While it's important for advisors to understand the differences between independent b/ds, it's also vital that a rep know exactly what he wants out of the switch. Take Kayvon Karoon, for example. In August 2005, he joined Financial Network, his fourth b/d. Karoon says the first independent firm he joined was not in line with his plans to grow his practice. A former colleague was then the national sales manager for a New Jersey-based firm with about 300 advisors. After a meeting with other senior management at that firm, he says, “I felt it was the right move to help grow my business.” And he was right. Between January 2001, when he joined the b/d, and August 2005, Karoon's assets increased to $110 million from $30 million, and he hired 16 advisors.

But in 2005, Karoon felt it was time to move on again. “We outgrew the firm,” he says. “If we wanted to take the practice to the next level, we'd have to go to a b/d that could support us on a national level, not just locally.” This time Karoon researched approximately 21 different independent b/ds. He decided that size made a big difference to him. At the small- and medium-sized firms, he thought he would run across the same constraints he was already experiencing, while a large firm with brand recognition would add to his already growing practice.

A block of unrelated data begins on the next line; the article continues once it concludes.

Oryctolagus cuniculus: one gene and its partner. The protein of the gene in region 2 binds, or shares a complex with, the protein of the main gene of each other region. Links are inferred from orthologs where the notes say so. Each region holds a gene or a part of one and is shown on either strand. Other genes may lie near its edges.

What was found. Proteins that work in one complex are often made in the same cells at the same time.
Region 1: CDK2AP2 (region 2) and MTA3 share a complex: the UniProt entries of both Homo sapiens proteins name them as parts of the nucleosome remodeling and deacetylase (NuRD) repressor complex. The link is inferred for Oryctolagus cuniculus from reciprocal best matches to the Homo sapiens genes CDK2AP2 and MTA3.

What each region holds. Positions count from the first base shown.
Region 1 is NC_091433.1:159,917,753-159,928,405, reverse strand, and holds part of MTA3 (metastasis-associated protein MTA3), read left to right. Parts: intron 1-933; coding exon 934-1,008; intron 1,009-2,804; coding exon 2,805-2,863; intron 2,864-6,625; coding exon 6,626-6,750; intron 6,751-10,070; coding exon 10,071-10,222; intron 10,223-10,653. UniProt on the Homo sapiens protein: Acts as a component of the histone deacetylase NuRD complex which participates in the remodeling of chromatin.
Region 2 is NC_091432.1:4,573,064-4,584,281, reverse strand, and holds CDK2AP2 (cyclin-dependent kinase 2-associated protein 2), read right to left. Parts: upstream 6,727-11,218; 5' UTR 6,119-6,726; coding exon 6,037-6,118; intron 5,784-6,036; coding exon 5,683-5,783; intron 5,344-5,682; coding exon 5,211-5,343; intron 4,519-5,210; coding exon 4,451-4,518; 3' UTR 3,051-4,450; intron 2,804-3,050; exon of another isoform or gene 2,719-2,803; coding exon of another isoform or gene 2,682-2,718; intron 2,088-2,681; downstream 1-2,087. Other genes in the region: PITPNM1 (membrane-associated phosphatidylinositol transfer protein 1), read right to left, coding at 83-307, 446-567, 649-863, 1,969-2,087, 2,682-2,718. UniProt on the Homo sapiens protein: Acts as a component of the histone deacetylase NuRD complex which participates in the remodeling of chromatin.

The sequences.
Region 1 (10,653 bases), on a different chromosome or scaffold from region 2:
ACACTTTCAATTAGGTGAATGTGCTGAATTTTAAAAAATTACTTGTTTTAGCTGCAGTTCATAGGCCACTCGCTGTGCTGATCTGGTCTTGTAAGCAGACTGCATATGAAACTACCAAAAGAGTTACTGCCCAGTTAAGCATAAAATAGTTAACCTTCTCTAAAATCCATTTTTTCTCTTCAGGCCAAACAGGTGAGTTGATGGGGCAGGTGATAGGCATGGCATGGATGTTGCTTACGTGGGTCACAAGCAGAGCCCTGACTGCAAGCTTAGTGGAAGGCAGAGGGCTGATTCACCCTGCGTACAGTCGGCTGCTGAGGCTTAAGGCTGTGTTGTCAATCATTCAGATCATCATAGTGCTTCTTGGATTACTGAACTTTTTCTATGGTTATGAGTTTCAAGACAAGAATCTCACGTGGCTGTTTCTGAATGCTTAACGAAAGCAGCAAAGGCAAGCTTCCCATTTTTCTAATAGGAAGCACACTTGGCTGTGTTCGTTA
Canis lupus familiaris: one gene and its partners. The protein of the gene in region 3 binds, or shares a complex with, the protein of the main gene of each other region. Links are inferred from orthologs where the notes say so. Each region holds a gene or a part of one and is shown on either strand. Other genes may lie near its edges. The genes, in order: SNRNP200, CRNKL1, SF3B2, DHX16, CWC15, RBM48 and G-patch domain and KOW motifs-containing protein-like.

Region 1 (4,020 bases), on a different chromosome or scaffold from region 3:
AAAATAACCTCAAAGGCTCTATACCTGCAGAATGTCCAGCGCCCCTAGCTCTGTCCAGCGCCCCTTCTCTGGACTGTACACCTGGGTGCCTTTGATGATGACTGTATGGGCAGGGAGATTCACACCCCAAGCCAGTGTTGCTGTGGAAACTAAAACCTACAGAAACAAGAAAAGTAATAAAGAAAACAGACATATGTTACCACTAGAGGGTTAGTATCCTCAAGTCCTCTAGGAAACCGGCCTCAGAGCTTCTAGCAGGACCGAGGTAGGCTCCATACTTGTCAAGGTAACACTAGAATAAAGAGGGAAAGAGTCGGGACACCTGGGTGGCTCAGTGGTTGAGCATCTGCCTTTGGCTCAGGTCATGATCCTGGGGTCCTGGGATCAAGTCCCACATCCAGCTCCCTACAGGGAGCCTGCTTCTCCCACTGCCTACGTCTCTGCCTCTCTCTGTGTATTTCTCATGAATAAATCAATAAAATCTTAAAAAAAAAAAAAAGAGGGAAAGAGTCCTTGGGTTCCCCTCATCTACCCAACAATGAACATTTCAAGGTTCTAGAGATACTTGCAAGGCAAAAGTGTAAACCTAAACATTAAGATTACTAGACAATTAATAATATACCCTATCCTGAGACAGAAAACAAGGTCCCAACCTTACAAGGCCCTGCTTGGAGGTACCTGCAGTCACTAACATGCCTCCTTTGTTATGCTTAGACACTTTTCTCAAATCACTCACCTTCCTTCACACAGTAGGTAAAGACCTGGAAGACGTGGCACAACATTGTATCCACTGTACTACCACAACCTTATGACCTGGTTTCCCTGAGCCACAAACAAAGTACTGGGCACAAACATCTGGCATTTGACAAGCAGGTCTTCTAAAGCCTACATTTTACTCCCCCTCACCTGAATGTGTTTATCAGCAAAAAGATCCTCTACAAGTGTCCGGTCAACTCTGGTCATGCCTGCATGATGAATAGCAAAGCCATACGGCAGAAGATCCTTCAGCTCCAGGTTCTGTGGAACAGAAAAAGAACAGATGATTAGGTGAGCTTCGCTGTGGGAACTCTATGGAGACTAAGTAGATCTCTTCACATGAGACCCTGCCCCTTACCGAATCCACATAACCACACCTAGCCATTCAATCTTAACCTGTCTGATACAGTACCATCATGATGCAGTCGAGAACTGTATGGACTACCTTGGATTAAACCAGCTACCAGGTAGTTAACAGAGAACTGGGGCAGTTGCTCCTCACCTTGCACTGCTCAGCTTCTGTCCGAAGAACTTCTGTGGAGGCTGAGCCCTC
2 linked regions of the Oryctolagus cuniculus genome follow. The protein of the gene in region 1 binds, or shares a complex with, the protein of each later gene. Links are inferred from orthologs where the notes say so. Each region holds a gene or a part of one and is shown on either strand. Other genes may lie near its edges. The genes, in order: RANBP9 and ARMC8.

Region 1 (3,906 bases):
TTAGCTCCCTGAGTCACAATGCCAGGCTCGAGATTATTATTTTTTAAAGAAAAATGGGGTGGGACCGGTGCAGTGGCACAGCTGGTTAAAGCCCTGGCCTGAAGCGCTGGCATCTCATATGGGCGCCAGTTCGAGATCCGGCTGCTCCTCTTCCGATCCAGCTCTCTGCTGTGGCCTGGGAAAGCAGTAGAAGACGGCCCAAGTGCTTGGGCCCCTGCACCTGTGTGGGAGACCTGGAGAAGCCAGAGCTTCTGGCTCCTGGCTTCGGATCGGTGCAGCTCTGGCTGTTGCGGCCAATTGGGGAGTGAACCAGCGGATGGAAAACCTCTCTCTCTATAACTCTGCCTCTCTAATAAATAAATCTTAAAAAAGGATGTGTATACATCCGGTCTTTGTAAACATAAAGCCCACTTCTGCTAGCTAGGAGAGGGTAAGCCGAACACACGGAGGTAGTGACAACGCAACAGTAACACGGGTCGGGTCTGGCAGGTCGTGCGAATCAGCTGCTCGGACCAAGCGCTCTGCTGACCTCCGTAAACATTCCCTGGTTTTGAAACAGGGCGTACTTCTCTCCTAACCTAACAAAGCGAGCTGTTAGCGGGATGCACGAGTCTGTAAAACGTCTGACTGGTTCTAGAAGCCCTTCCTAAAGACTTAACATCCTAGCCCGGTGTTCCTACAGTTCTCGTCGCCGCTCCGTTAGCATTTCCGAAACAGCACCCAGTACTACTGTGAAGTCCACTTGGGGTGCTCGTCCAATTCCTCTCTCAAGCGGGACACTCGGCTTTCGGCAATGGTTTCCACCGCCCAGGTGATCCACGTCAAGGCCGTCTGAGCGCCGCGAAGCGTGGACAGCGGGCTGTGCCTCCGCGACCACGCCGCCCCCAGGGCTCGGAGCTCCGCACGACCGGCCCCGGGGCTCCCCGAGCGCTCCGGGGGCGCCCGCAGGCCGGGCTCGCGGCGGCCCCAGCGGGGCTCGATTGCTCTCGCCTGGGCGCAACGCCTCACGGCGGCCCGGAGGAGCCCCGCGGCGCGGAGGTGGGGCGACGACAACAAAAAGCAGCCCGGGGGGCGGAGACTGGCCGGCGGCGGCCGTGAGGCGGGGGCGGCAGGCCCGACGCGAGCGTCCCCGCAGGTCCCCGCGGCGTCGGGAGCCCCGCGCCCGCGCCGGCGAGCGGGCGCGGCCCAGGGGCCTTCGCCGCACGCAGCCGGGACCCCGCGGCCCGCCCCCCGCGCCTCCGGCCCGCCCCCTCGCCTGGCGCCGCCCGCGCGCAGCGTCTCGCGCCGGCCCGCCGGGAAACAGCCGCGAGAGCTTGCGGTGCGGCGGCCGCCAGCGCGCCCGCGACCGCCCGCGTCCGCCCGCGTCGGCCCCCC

The switch to Financial Network was another positive move. In the last 18 months, Karoon has changed his title to regional director and opened five additional locations across the country. With assets approaching $300 million and production reaching $4 million, he says there is no doubt the moves were worth the effort. Karoon says that the key to his success with his various moves between firms has been being able to identify the specific feature he was looking for in a b/d.

Dennis Gallant, of Gallant Distribution Consulting in Sherborn, Mass., says increased switching within the independent channel has put pressure on b/ds to improve their offerings for reps in search of “something better.” He adds, “It used to be that independent b/ds were nothing more than a clearing house and all the rep wanted was a decent product offering. But now indie reps want wealth-management platforms, alternatives products, updated technology, fee-based platforms, certain planning tools and training.” The firms able to provide these features are luring reps out of their current firms and causing many of them to hop to a different independent b/d at least once in their careers.